People and Change

Ready to improve your organization’s effectiveness? Avoid this common mistake


You are the chief operating officer of a large organization. Performance isn’t meeting expectations. Sales are down, costs are up, and customer satisfaction is low. There’s no quick fix. It’s time to implement aggressive and sustainable changes across the organization.

You know enhancing organizational effectiveness to meet and beat operational goals relies on three factors:

  • Strategy: Clarity and leader consensus around the strategic business vision and operational goals.
  • Operating Model: Aligned frameworks for people, process, technology, and culture.
  • Organizational Design and Performance Management: Meaningful organizational structure and robust talent management.

But which of these should you tackle first?

This is a common quandary. Most mid- to large-size organizations run functional- or enterprise-wide programs to improve organizational effectiveness: to rectify performance issues, integrate resources during a merger or acquisition, or become or remain a market leader, for instance. And most organizations find it daunting to reinvent their business strategy, operating model, and organizational design all at once.

So leaders must select an approach: take the instant gratification route of restructuring to reduce headcount and achieve immediate cost lift? Or invest more time to fully assess the business strategy, reinvent the operating model, and then follow with organizational redesign? We recommend beginning your organization effectiveness improvement journey by fully evaluating and improving the operating model.

An operating model shows how an organization’s people, processes, technology, and culture work together to support its strategy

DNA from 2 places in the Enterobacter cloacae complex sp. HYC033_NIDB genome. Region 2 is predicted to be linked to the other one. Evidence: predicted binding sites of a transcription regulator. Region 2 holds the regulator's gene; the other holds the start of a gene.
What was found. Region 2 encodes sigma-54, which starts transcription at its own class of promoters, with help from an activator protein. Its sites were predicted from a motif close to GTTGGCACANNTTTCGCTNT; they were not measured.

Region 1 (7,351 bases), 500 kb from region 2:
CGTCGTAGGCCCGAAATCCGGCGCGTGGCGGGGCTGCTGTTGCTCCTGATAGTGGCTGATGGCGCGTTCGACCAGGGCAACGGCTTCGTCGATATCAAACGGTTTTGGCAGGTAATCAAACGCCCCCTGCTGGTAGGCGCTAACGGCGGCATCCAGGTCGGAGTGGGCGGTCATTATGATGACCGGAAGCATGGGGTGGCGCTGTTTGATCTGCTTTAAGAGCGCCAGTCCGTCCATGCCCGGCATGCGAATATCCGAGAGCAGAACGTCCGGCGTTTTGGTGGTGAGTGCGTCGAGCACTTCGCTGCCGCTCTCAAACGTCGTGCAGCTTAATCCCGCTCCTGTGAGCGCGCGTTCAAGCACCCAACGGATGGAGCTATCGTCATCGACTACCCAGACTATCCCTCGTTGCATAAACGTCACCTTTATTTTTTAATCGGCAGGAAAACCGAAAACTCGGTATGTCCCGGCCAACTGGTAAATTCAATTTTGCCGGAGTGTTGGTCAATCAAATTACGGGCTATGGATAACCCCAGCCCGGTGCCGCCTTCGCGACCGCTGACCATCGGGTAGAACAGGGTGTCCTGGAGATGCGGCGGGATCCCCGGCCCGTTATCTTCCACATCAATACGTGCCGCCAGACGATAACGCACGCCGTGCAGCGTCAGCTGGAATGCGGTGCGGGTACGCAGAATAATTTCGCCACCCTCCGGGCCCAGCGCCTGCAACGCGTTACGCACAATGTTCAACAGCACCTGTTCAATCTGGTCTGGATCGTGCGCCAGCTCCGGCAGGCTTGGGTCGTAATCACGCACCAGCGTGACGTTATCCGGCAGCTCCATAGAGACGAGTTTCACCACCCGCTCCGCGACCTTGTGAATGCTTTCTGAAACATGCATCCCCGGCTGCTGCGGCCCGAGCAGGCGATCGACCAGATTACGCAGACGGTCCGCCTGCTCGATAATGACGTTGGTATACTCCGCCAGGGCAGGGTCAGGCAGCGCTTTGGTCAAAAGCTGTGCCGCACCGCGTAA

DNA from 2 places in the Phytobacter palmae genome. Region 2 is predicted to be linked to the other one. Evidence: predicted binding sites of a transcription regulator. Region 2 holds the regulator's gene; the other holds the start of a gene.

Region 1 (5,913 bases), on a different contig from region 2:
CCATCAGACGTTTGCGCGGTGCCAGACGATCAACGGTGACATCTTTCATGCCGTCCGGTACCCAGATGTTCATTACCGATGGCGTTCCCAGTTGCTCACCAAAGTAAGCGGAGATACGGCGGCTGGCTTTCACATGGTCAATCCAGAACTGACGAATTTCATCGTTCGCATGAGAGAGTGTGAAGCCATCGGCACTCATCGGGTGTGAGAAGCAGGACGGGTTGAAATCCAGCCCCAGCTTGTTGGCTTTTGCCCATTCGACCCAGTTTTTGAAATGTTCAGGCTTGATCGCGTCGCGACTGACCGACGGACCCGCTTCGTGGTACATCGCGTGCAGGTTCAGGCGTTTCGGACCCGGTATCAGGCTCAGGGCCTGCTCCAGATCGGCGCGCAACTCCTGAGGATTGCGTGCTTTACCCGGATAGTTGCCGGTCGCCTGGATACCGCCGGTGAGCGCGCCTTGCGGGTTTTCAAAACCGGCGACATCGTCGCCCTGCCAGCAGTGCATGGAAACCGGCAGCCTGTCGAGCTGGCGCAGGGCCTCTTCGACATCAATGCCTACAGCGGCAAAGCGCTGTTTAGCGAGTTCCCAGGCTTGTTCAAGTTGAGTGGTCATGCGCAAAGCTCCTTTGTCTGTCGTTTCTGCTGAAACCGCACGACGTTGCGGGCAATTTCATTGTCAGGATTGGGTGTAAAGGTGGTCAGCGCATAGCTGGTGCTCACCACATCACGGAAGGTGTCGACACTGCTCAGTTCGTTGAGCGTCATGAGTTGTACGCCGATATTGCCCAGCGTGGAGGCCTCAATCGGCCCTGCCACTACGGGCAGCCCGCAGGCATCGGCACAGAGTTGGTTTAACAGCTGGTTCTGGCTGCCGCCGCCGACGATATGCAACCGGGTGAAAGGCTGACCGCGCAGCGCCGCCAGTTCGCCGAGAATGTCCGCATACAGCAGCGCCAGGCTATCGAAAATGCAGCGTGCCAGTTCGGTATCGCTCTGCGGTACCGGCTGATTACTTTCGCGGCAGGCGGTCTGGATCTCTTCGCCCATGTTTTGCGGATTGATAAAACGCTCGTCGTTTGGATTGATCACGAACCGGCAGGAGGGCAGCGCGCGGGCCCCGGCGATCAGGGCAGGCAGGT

Simply stated, an operating model is a framework or blueprint that communicates how an organization executes its operations to fulfill its strategy and pursue its vision. An operating model can describe how the business operates today (current state) or it can provide a vision for how the organization will operate in the future (target state).

An operating model includes frameworks for:

  • Process: Priority workflows, interdependencies, governance, measurement
  • People: Structure, roles, decision-making rights, interactions
  • Technology: Systems, software, data sources and data/information flow
  • Culture: Values, behaviors

Thought Logic recommends to our clients that they first develop a strong operating model, and then use the model to inform a supporting organizational design. This path is significantly more likely to deliver higher quality and more enduring organizational effectiveness. Here’s why:

The risks of restructuring without a solid operating model

Instant gratification is alluring. Leaders often skip the operating model and jump right into organizational restructuring to reduce implementation time and see immediate cost savings. And it is a far quicker exercise to shuffle boxes and lines and then connect names to the boxes.

Think about how many organizations seem to reorg every single year – or even more than once a year. Do you ever wonder what’s going wrong, why they’re always uprooting and shuffling their people around?! It’s because chasing short-term benefits is inherently coupled with a disregard for long-term goals. Restructuring an organization without first aligning on an operating model can lead to disruption and decreased productivity across the business. Rapid, radical headcount slashes, without due consideration of operational roles and processes, achieve short term cost savings but create delivery challenges. Organizations pursuing this path are often forced to pursue expensive and unstable stop-gaps: rehiring, bringing in contractors, or reorganizing again.

In other words, organization structure change that is not informed by an operating model is like changing drivers in a race car with an engine problem: the picture has changed, but the car won’t perform any better. Organizational structure relies on a solid operating model…not apart from it.

[epq-quote align=”align-center”]Restructuring without a foundational operating model exacerbates performance issues and can lead to missed financial targets, misaligned talent, and decreased engagement.[/epq-quote]

Organizations that restructure without first rectifying the operating model also frequently fail to align talent to support critical organizational capabilities – because they’re basing organization structure on the old (failing) operations. Or they’re guessing what critical organizational capabilities need to be. Or they fail to identify critical capabilities altogether. Either way, they’ve cut off their ability to meet market and customer objectives.